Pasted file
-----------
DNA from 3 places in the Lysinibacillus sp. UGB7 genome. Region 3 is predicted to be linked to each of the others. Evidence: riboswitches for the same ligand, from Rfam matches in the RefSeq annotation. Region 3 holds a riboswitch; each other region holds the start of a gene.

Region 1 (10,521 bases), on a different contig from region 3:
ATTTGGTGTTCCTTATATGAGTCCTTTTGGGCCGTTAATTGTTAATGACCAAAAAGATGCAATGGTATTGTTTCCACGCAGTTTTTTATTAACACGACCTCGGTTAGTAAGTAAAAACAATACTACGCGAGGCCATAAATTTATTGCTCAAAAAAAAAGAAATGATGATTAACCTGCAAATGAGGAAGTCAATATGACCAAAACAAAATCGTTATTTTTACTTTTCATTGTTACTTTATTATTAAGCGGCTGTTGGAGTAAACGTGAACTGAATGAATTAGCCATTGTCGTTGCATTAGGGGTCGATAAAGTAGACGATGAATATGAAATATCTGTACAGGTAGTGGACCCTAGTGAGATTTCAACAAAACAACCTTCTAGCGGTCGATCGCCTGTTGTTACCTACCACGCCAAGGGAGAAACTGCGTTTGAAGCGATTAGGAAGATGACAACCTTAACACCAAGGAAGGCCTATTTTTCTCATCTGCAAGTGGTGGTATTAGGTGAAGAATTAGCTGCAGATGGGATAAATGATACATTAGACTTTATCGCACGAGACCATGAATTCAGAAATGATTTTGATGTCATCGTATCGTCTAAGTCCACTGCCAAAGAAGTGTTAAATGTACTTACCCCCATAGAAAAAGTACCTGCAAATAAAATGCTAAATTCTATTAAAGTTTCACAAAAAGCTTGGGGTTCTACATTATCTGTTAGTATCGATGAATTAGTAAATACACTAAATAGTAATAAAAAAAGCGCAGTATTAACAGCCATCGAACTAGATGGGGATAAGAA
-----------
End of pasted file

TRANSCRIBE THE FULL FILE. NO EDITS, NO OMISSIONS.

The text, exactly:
DNA from 3 places in the Lysinibacillus sp. UGB7 genome. Region 3 is predicted to be linked to each of the others. Evidence: riboswitches for the same ligand, from Rfam matches in the RefSeq annotation. Region 3 holds a riboswitch; each other region holds the start of a gene.

Region 1 (10,521 bases), on a different contig from region 3:
ATTTGGTGTTCCTTATATGAGTCCTTTTGGGCCGTTAATTGTTAATGACCAAAAAGATGCAATGGTATTGTTTCCACGCAGTTTTTTATTAACACGACCTCGGTTAGTAAGTAAAAACAATACTACGCGAGGCCATAAATTTATTGCTCAAAAAAAAAGAAATGATGATTAACCTGCAAATGAGGAAGTCAATATGACCAAAACAAAATCGTTATTTTTACTTTTCATTGTTACTTTATTATTAAGCGGCTGTTGGAGTAAACGTGAACTGAATGAATTAGCCATTGTCGTTGCATTAGGGGTCGATAAAGTAGACGATGAATATGAAATATCTGTACAGGTAGTGGACCCTAGTGAGATTTCAACAAAACAACCTTCTAGCGGTCGATCGCCTGTTGTTACCTACCACGCCAAGGGAGAAACTGCGTTTGAAGCGATTAGGAAGATGACAACCTTAACACCAAGGAAGGCCTATTTTTCTCATCTGCAAGTGGTGGTATTAGGTGAAGAATTAGCTGCAGATGGGATAAATGATACATTAGACTTTATCGCACGAGACCATGAATTCAGAAATGATTTTGATGTCATCGTATCGTCTAAGTCCACTGCCAAAGAAGTGTTAAATGTACTTACCCCCATAGAAAAAGTACCTGCAAATAAAATGCTAAATTCTATTAAAGTTTCACAAAAAGCTTGGGGTTCTACATTATCTGTTAGTATCGATGAATTAGTAAATACACTAAATAGTAATAAAAAAAGCGCAGTATTAACAGCCATCGAACTAGATGGGGATAAGAA